It might not have been the defense that let them down in their blowout loss to the San Francisco 49ers in the NFC divisional playoffs, but that’s likely going to be the focus of the Minnesota Vikings this offseason.
Minnesota head coach Mike Zimmer has gone on record noting that the NFL is a young man’s game and seemed open to the possibility of moving on from former Pro Bowl defensive end Everson Griffen and cornerback Xavier Rhodes.
There’s certainly a backdrop to this. Minnesota’s defense is aging and remains one expensive unit. It needs to get younger with a new group of coaches leading that side of the ball. It’s the only way the Vikings are going to remain relevant in the NFC.
Minnesota needs to allocate more of its resources to the offensive line, while finding a way to get cheaper and younger on defense.
Currently $12.3 million over the cap, general manager Rick Spielman and Co. have the NFL’s worst cap situation with free agency set to open in about five weeks. Things will change swiftly on this front.
The Vikings can save a whopping $40 million-plus against the cap by releasing aging veterans Griffen, Rhodes, Linval Joseph and Harrison Smith on the defensive side of the ball. Joseph and Smith could also restructure their contracts, something the Vikings would like in order to keep them in the mix. Griffen and Rhodes are almost certainly gone.
While he’s received criticism in recent seasons, Spielman has done a tremendous job working the cap. He can save another $12 million-plus by releasing offensive tackle Riley Reiff and tight end Kyle Rudolph. Minnesota has replacements for them in Brian O’Neill and Irv Smith Jr., respectively.
Assuming Minnesota makes these necessary moves, it is looking at somewhere in the neighborhood of $40 million in cap room. Based on current numbers, that would rank within the top 20. That’s not great, but better than where they are right now.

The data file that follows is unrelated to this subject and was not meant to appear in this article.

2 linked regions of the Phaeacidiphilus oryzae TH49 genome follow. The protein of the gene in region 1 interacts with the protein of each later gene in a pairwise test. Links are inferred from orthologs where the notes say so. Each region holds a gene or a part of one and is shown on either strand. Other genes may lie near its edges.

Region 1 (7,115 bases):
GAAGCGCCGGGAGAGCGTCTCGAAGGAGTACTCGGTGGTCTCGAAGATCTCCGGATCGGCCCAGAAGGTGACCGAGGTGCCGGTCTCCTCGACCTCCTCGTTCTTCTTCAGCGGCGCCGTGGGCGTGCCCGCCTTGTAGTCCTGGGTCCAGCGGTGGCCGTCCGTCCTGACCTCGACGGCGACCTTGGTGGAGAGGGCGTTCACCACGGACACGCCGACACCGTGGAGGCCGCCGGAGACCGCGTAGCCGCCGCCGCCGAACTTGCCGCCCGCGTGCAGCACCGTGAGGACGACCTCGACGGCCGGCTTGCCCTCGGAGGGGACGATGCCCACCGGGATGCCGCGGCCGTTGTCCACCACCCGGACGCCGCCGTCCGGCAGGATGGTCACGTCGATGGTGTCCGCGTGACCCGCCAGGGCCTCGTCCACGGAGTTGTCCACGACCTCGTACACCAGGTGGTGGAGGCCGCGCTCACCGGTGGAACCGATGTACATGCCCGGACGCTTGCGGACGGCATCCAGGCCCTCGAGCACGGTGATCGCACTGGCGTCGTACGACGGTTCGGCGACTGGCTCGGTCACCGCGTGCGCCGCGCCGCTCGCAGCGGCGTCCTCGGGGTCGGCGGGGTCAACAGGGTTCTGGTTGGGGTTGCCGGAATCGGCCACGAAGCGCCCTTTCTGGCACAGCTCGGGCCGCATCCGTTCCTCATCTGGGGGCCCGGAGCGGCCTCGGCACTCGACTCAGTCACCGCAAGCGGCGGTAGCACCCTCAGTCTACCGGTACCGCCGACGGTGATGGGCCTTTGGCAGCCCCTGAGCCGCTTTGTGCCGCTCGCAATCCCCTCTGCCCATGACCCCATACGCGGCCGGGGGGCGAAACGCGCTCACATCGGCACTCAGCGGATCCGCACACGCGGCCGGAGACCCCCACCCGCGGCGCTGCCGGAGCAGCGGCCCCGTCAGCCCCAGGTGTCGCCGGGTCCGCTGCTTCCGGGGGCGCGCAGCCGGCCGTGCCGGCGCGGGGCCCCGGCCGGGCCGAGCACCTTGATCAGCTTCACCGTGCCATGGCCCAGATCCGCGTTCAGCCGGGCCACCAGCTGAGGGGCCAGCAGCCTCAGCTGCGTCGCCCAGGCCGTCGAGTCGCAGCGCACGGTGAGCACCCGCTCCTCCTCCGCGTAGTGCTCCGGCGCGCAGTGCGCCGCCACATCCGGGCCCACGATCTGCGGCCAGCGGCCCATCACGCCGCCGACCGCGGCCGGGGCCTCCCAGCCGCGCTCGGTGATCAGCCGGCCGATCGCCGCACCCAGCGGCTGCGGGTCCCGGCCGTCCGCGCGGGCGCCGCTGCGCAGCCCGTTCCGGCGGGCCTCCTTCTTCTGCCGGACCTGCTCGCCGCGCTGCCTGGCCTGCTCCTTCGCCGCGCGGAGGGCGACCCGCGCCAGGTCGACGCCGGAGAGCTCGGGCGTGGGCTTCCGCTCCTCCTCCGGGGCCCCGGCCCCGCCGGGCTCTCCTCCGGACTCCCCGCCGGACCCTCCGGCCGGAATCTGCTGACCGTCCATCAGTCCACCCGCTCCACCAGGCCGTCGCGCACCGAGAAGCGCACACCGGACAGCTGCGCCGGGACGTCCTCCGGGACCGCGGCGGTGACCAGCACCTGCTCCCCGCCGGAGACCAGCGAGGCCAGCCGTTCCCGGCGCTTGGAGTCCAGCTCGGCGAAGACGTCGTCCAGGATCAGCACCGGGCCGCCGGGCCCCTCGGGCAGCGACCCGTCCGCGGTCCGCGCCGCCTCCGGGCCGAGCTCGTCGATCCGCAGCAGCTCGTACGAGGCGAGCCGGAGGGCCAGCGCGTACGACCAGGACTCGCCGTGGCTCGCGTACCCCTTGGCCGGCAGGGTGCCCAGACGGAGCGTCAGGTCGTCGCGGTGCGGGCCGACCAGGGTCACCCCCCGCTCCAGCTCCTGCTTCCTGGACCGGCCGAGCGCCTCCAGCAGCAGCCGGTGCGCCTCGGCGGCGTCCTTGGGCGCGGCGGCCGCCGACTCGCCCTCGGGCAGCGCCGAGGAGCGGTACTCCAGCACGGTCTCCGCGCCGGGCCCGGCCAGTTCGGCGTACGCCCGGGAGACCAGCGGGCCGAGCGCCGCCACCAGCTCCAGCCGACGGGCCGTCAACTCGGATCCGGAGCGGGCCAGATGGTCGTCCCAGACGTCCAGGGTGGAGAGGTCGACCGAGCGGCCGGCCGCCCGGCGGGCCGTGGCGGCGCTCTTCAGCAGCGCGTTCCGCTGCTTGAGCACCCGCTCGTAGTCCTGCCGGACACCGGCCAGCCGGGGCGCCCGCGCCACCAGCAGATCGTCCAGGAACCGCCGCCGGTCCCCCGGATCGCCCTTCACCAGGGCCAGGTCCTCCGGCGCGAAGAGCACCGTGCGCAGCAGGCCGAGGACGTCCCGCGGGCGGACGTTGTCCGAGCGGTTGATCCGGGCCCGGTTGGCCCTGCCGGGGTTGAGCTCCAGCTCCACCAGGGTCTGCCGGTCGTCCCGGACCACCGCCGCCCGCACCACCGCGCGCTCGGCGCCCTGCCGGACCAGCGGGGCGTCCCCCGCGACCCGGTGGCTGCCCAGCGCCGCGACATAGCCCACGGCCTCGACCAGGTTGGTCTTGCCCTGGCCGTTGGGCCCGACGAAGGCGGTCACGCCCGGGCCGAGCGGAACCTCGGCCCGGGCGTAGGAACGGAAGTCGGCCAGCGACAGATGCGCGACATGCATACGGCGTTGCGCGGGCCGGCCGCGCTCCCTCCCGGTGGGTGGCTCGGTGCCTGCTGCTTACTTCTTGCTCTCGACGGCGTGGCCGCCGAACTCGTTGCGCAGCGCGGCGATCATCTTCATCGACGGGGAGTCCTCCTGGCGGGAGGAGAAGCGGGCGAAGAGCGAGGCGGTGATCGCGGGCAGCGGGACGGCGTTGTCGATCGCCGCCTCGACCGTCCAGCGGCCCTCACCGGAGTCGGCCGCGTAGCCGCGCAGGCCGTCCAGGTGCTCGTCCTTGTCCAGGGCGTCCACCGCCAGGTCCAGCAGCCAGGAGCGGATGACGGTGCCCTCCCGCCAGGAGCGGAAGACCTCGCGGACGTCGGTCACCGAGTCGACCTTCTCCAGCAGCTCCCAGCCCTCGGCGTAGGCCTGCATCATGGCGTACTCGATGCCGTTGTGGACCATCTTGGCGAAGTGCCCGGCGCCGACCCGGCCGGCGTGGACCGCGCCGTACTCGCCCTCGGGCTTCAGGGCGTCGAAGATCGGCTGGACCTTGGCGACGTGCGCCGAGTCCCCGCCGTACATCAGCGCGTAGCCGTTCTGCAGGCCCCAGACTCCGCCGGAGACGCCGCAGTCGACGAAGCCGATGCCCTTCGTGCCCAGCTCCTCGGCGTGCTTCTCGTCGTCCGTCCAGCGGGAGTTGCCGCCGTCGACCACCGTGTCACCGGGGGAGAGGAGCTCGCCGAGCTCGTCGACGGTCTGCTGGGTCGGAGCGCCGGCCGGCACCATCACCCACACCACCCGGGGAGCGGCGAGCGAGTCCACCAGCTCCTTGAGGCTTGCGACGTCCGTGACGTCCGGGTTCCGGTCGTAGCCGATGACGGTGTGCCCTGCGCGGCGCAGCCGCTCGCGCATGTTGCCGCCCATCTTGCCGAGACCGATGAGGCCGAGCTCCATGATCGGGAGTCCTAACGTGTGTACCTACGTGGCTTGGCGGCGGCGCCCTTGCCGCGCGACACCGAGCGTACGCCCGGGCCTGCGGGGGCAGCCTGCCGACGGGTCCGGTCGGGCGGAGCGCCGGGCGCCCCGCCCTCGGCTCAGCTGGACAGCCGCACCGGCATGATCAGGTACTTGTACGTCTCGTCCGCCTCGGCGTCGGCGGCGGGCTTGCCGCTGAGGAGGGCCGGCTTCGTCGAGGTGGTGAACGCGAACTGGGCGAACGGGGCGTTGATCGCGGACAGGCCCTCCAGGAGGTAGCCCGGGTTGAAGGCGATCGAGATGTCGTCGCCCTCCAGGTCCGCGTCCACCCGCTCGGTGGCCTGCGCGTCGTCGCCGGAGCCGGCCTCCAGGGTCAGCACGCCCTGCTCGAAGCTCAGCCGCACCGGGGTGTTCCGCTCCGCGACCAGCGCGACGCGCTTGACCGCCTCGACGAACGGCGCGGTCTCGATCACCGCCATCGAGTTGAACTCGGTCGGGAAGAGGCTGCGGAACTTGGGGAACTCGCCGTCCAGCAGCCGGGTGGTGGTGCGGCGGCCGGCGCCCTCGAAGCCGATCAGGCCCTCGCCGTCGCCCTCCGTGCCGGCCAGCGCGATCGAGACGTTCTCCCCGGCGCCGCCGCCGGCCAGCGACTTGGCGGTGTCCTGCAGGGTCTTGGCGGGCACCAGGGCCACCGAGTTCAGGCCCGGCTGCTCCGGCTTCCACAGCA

The Vikings will want to re-sign impressive 28-year-old safety Anthony Harris after he led the NFL in interceptions with six this past season. Outside of that, there’s not much to look at. We fully expect Minnesota to let Trae Waynes and Mackensie Alexander walk in free agency. It’s time for some new blood at corner in Minnesota.
This should put the Vikings in a darn good situation to add one or two free-agent defenders coming off rookie deals — long-term options on a unit riddled with aging veterans.
Here’s a look at players the Vikings might want to consider adding to help them get younger on defense and improve the offensive line:
- Vic Beasley: Still only 27 years old, Beasley is coming off an eight-sack performance with the Atlanta Falcons. That came after two seasons in which he recorded a combined 10 sacks. The former NFL sack leader (15.5 in 2016) is not going to be back in Atlanta and could take a prove-it deal. He would replace Griffen opposite the dominating Danielle Hunter.
- Artie Burns: Before finding himself in the dog house with Pittsburgh this past season, the 24-year-old Burns started 31 games in his first three NFL seasons. A former first-round pick, he has the physicality that Zimmer likes on defense and could potentially compete for a starting job on a smaller free-agent contract. At the least, he’d add to a young core that includes Mike Hughes, Holton Hill and Kris Boyd.